Notice: Eighth Circuit Rule 28a(k) Governs Citation of Unpublished Opinions and Provides That They Are Not Precedent and Generally Should Not Be Cited Unless Relevant to Establishing the Doctrines of Res Judicata, Collateral Estoppel, the Law of the Case, or if the Opinion Has Persuasive Value on a Material Issue and No Published Opinion Would Serve As Well.barbara R. Burns, Appellant, v. Aon Corporation, a Corporation Chartered in Delaware, Withcorporate Headquarters at Chicago, Illinois; Frank B. Hall& Company, Inc., a Wholly Owned Subsidiary of Reliance Groupholdings, Plc, a Corporation Chartered in Delaware, Withcorporate Offices at Briarcliff Manor, New York; Rollinshudig Hall, Its Affiliates and Subsidiaries, Includingrollins Hudig Hall of Mn a Successor in Interest to Frank B.hall and Co. of Mn, Inc.; David J. Duddleston, Esq.,individually, and in His Capacity As Agent of Frank B. Halland Co. of Mn, Inc., Appellees, 83 F.3d 425 (8th Cir. 1996)

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U.S. Court of Appeals for the Eighth Circuit - 83 F.3d 425 (8th Cir. 1996) Submitted April 5, 1996. Decided April 23, 1996

Before FAGG, HENLEY, and BOWMAN, Circuit Judges.

PER CURIAM.


Barbara R. Burns appeals the judgment entered by the District Court1  after it dismissed some defendants and granted summary judgment to the remaining defendants in Burns's action alleging violations of Title VII of the Civil Rights Act of 1964, 42 U.S.C. §§ 2000e to 2000e-17 (1994); the Minnesota Humans Right Act (MHRA), Minn.Stat. Ann. §§ 363.01 to 363.20 (West 1991 & Supp.1996); and Minnesota common law. We affirm.

Burns was formerly employed by Frank B. Hall & Company of Minnesota (FBH-MN), for whom she sold insurance. Burns named as corporate defendants Frank B. Hall and Company (FBH), of which FBH-MN was formerly a wholly owned subsidiary; Rollins Hudig Hall of Minnesota (RHH-MN), successor in interest to FBH-MN; Rollins Hudig Hall (RHH), of which RHH-MN is a wholly-owned subsidiary; and Aon Corporation, parent corporation of FBH and RHH.

Burns alleged that in 1991 she was sexually harassed by a male employee of FBH-MN. She also alleged that, immediately after she reported the harassment, FBH-MN senior management personnel placed her on probation for unsubstantiated performance problems, and that defendant Donald S. Schneider, Senior Vice President of Human Resources for FBH, told her she would be fired if she did not sign a settlement agreement. In June 1991, Burns--with the advice of counsel--signed the settlement agreement, in which the parties agreed to the terms of Burns's severance and further agreed that Burns released all claims against FBH-MN and its successors. The settlement agreement also required that the parties keep the terms of the agreement and the totality of their employment relationship confidential.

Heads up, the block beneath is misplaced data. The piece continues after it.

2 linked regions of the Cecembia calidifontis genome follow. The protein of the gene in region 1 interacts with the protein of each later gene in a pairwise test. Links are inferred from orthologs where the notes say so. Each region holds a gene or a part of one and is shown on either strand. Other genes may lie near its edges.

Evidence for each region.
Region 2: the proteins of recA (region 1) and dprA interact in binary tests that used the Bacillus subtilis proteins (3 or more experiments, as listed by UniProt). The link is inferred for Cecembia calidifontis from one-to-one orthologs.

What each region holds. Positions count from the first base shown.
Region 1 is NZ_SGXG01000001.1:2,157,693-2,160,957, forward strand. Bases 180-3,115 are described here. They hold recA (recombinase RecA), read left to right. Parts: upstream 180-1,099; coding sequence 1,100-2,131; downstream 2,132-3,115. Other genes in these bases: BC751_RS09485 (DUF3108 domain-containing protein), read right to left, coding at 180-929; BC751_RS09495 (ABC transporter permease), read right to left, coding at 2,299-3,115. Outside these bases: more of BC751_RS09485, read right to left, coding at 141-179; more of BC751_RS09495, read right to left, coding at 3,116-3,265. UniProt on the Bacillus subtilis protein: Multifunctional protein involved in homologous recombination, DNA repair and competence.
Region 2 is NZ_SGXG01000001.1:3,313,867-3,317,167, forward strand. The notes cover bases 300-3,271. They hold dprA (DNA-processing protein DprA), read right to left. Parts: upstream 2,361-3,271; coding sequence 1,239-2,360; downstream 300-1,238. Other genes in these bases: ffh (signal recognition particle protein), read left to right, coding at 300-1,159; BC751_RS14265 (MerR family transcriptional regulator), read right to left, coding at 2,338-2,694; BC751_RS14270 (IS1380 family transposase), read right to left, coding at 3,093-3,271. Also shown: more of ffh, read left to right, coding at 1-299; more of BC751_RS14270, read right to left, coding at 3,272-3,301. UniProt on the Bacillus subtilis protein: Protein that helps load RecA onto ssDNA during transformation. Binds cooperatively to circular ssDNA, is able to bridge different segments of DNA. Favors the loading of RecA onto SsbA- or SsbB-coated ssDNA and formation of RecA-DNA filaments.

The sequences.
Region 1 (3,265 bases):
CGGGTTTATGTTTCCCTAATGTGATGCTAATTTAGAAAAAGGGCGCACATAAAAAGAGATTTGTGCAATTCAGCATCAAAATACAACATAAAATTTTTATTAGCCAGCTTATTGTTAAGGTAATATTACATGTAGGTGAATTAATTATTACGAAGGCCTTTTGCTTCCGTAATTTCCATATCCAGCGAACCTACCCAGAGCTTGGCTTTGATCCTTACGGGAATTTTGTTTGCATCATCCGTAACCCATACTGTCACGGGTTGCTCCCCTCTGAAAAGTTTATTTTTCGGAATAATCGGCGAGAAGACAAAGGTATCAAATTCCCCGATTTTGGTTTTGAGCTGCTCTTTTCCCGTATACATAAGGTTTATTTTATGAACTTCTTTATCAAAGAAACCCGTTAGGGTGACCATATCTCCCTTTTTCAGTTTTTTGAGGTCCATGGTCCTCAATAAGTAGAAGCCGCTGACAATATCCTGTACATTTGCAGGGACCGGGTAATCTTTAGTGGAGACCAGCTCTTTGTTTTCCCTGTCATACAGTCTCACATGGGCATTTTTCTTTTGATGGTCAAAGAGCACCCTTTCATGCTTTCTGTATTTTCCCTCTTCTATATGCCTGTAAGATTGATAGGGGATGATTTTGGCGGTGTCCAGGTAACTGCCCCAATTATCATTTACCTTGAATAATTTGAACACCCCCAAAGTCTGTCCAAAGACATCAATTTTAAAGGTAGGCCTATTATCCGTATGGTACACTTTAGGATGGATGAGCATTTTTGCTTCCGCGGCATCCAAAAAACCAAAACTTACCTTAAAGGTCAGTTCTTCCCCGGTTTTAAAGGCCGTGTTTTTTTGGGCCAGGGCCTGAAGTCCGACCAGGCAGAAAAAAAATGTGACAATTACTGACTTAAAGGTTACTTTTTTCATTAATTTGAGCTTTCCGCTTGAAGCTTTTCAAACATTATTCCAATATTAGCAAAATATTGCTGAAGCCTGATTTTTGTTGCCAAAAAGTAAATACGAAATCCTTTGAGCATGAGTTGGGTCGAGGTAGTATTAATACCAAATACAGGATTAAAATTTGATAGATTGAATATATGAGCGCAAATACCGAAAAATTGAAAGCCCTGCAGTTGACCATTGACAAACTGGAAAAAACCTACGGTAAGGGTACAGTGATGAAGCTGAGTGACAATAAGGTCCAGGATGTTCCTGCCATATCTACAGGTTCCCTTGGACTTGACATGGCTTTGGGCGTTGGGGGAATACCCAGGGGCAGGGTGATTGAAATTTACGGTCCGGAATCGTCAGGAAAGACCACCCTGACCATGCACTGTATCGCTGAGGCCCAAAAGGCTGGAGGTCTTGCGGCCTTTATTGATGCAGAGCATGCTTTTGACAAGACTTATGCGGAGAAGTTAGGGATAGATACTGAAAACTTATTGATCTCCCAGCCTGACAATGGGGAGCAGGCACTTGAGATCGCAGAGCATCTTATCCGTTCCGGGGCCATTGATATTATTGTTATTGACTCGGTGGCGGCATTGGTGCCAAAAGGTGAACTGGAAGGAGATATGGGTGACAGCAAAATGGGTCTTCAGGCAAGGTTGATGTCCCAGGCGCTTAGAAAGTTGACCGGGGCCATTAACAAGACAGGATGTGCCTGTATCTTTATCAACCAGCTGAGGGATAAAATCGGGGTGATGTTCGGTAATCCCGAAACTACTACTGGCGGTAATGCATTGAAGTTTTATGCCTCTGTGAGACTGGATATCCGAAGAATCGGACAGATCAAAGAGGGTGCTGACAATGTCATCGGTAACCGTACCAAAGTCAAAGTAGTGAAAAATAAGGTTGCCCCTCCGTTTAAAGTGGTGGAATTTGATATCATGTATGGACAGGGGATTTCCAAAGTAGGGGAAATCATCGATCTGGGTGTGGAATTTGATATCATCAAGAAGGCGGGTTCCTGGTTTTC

According to Burns, FBH-MN subsequently breached the terms of the settlement agreement by disparaging her within the business community, by falsely representing her employment with FBH-MN, and by interfering with her efforts to become re-employed. She alleged that her termination and FBH-MN's subsequent conduct violated Title VII and the MHRA, and that a FBH-MN employee defamed her during a deposition. Burns further alleged that defendant David D. Duddleston, an attorney for FBH-MN, attempted to prevent her from exercising her rights under the MHRA by telling her she would be sued if she pursued any of the released claims, and that Duddleston defamed her during statements to a judge. She also alleged claims of promissory estoppel and interference with prospective business relations.

The District Court dismissed defendant Duddleston and granted the corporate defendants summary judgment. The Court subsequently dismissed defendant Schneider, the only remaining defendant, because Burns had failed to serve him within 120 days of filing her complaint. On appeal, Burns argues that summary judgment was not proper as to the corporate defendants, and that Schneider should not have been dismissed. She further claims that the District Court's decisions were influenced by judicial bias.

We review de novo the grant of summary judgment, applying the same standard as the District Court. Demming v. Housing and Redevelopment Auth., 66 F.3d 950, 953 (8th Cir. 1995). We conclude the District Court properly granted the corporate defendants summary judgment.

First, with regard to Burns's discriminatory discharge claims, Aon, RHH, and FBH were not proper Title VII or MHRA defendants, because they were not Burns's employer. See 42 U.S.C. § 2000e-2 (1994); Minn.Stat. Ann. § 363.03 (West Supp.1996). Burns failed to present evidence that overcame the "strong presumption that a parent company is not the employer of its subsidiary's employees." See Frank v. U.S. West, Inc., 3 F.3d 1357, 1362 (10th Cir. 1993).